Highway Through The Book Cliffs Is Back On The Table, Despite Protests By Property Owners And Grand County
A proposed highway through the Book Cliffs in eastern Utah is back on the table, after it was suspended last year due to pushback from Grand County and other complications — like a lack of funding. But talk of a federal infrastructure package helped revive the project last month.
A group of rural Utah counties, called the Seven County Infrastructure Coalition, first proposed the route through the Book Cliffs in the 1980s. Today, the 35-mile road would connect Vernal to Moab.
Supporters of the highway say it would increase tourism in Uintah County by connecting attractions in northeast Utah, like Flaming Gorge National Recreation Area with the Mighty Five national parks in the south.
It would also run right through Debby Elmgreen’s ranch. She and her husband were shocked to hear the coalition voted to revive the project, after tabling it in December.
“How can this be happening again only seven months later? What's the situation now that's changed?” Elmgreen said, tearing up.
The answer, according to coalition director Mike McKee, is simple: the board voted to table the project because there was no funding available last year to build the road, which the coalition estimates will cost between $200 and $400 million.
But that’s no longer the case, McKee said, because of President Joe Biden’s COVID relief and infrastructure bills.
“There may be some funding out there,” he said. “If there is, let’s put [the road] on the active project list and see where it takes us.”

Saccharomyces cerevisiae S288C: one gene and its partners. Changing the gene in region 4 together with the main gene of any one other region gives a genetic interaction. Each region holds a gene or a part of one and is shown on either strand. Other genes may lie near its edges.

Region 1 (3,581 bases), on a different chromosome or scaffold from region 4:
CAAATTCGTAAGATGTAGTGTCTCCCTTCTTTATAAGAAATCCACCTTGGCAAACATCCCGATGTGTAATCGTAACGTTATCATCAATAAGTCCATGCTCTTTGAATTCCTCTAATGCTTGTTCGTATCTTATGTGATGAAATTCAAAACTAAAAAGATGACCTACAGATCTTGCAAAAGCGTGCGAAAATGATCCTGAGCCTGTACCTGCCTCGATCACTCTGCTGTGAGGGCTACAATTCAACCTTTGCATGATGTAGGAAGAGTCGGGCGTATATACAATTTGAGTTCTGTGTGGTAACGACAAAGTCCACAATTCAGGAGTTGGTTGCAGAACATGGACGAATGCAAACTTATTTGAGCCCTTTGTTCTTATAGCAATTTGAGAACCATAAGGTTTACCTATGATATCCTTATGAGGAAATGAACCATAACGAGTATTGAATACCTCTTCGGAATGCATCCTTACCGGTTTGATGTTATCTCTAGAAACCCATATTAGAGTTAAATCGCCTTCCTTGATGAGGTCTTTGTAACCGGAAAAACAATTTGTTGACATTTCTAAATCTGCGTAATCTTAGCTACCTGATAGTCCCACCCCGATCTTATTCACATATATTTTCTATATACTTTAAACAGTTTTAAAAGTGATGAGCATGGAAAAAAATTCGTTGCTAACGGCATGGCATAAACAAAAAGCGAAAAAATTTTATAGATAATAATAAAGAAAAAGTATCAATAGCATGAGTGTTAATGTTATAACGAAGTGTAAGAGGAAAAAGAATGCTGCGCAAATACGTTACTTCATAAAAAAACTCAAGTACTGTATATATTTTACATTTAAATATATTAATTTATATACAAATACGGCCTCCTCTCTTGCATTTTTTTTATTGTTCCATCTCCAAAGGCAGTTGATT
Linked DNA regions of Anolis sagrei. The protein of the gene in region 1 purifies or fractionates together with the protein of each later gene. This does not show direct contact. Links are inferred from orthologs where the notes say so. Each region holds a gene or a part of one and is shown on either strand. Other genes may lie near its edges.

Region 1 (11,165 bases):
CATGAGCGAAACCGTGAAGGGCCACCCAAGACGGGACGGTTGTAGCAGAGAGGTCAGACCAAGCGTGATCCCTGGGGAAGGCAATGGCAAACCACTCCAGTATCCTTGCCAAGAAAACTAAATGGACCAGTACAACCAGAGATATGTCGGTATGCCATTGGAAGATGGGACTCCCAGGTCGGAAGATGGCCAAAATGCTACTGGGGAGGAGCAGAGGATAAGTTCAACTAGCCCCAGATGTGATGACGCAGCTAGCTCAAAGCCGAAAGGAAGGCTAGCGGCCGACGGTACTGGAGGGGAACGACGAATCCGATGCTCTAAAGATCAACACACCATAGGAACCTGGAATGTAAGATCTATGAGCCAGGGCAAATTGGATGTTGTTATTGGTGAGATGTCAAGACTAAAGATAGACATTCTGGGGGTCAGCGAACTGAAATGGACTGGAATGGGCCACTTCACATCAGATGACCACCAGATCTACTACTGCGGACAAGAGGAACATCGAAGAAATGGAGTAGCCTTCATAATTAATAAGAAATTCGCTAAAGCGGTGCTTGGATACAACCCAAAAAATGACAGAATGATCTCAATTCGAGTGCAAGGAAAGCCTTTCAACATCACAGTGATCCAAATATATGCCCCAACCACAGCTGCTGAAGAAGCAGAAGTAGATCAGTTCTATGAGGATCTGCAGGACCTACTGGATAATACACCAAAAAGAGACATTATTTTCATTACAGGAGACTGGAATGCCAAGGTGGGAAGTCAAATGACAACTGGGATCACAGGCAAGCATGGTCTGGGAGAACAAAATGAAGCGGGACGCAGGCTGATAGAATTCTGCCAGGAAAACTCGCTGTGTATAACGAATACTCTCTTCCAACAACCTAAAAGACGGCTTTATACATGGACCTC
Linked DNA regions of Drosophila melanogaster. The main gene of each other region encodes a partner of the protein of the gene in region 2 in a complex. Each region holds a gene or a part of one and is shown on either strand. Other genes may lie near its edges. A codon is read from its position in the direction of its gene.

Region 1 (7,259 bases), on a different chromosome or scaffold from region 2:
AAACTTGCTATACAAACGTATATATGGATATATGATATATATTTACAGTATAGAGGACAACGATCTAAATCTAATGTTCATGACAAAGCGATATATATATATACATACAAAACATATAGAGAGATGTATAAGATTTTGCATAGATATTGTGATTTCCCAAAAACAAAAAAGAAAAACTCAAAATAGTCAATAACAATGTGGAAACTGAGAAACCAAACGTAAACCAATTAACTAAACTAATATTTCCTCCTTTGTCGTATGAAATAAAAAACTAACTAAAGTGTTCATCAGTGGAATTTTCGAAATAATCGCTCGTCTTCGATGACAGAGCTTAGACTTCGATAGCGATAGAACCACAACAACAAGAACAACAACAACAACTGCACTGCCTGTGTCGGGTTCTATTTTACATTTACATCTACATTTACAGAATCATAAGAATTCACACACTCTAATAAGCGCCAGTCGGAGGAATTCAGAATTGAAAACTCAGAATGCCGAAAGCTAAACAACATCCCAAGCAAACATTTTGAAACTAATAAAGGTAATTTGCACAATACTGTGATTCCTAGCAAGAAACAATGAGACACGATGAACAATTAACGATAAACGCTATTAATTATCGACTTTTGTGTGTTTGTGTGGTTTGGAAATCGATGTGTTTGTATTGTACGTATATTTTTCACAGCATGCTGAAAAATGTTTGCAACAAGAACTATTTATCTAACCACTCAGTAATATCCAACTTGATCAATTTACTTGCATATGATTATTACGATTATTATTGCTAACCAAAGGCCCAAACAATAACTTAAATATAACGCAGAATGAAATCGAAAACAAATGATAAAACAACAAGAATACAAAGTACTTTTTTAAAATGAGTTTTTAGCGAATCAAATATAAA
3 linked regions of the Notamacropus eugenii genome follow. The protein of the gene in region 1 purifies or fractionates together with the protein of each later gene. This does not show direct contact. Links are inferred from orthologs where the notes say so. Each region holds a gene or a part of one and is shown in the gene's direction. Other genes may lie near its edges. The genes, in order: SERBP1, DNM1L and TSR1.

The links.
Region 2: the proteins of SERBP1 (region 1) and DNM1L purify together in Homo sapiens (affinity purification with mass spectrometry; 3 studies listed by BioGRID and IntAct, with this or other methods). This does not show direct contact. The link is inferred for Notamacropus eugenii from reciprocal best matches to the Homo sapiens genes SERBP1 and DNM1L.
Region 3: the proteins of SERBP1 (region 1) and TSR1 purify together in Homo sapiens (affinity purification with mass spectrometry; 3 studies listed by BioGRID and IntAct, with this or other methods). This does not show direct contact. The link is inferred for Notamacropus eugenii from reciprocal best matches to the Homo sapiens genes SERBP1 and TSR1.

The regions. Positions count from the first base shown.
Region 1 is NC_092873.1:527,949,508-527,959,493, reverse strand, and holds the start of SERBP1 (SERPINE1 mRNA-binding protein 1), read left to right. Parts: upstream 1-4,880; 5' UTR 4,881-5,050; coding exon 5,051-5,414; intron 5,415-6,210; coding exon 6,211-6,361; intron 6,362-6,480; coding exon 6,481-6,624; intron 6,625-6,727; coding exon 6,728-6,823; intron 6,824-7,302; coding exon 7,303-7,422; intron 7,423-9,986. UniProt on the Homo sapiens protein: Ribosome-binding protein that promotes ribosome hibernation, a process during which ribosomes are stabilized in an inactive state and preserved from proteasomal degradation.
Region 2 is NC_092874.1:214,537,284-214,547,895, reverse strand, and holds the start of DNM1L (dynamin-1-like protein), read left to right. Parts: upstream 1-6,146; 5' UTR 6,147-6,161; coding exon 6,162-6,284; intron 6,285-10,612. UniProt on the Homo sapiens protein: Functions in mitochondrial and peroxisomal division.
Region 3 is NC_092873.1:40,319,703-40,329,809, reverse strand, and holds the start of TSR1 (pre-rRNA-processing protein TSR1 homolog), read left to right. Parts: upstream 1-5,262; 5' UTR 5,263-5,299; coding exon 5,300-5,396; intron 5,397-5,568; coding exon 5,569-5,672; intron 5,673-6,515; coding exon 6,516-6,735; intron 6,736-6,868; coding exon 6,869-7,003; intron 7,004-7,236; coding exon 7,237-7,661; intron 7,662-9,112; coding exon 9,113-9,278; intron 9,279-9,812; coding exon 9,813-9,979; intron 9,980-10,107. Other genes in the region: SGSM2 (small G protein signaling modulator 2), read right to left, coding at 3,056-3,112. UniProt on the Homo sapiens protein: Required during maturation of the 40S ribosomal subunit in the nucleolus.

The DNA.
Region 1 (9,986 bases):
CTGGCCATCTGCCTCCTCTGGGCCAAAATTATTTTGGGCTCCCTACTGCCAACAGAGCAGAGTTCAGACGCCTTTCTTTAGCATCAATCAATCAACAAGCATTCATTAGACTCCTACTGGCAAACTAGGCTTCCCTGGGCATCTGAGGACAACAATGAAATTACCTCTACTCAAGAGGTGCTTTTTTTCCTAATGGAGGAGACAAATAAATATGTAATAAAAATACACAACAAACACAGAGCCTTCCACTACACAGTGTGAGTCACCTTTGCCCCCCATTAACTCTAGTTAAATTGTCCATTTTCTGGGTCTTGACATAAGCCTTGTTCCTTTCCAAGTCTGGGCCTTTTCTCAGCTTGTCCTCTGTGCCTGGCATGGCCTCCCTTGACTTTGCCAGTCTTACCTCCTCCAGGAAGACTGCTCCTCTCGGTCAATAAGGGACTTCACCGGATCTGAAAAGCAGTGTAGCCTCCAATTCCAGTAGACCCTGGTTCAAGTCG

The coalition voted in May to put the road back on its active projects list, which McKee said will allow it to continue a $3.2 million environmental study funded by the state legislature. Ultimately, the state of Utah would be responsible for building and maintaining the road, according to McKee.
But opposition from Grand County could still keep the project from moving forward. The county commission has voted in the past to oppose the road, which would be located entirely in its jurisdiction.
Commission Chair Mary McGann said the road is a waste of money, since it would only shorten the trip between Moab and Vernal by a few minutes, and it would strain the county’s law enforcement resources.
“They've always said, we're going to get the state to maintain [the road] so it won't be Grand County's tax dollars,” McGann said. “Well, I'm a citizen of Utah. It's my tax dollars. It's our tax dollars. It's everyone's tax dollars that will be taken away, for a road that really isn't serving a lot.”
The road would also destroy elk, antelope and mule deer habitat, according to county commissioner Trisha Hedin. She hunts in the Book Cliffs each year, and she said the road would cut across the winter and summer ranges for big game in the Book Cliffs.
“When it moves down East Canyon, into their winter range in tight canyons, you can imagine what the mortality would be,” she said. “It’s a big concern.”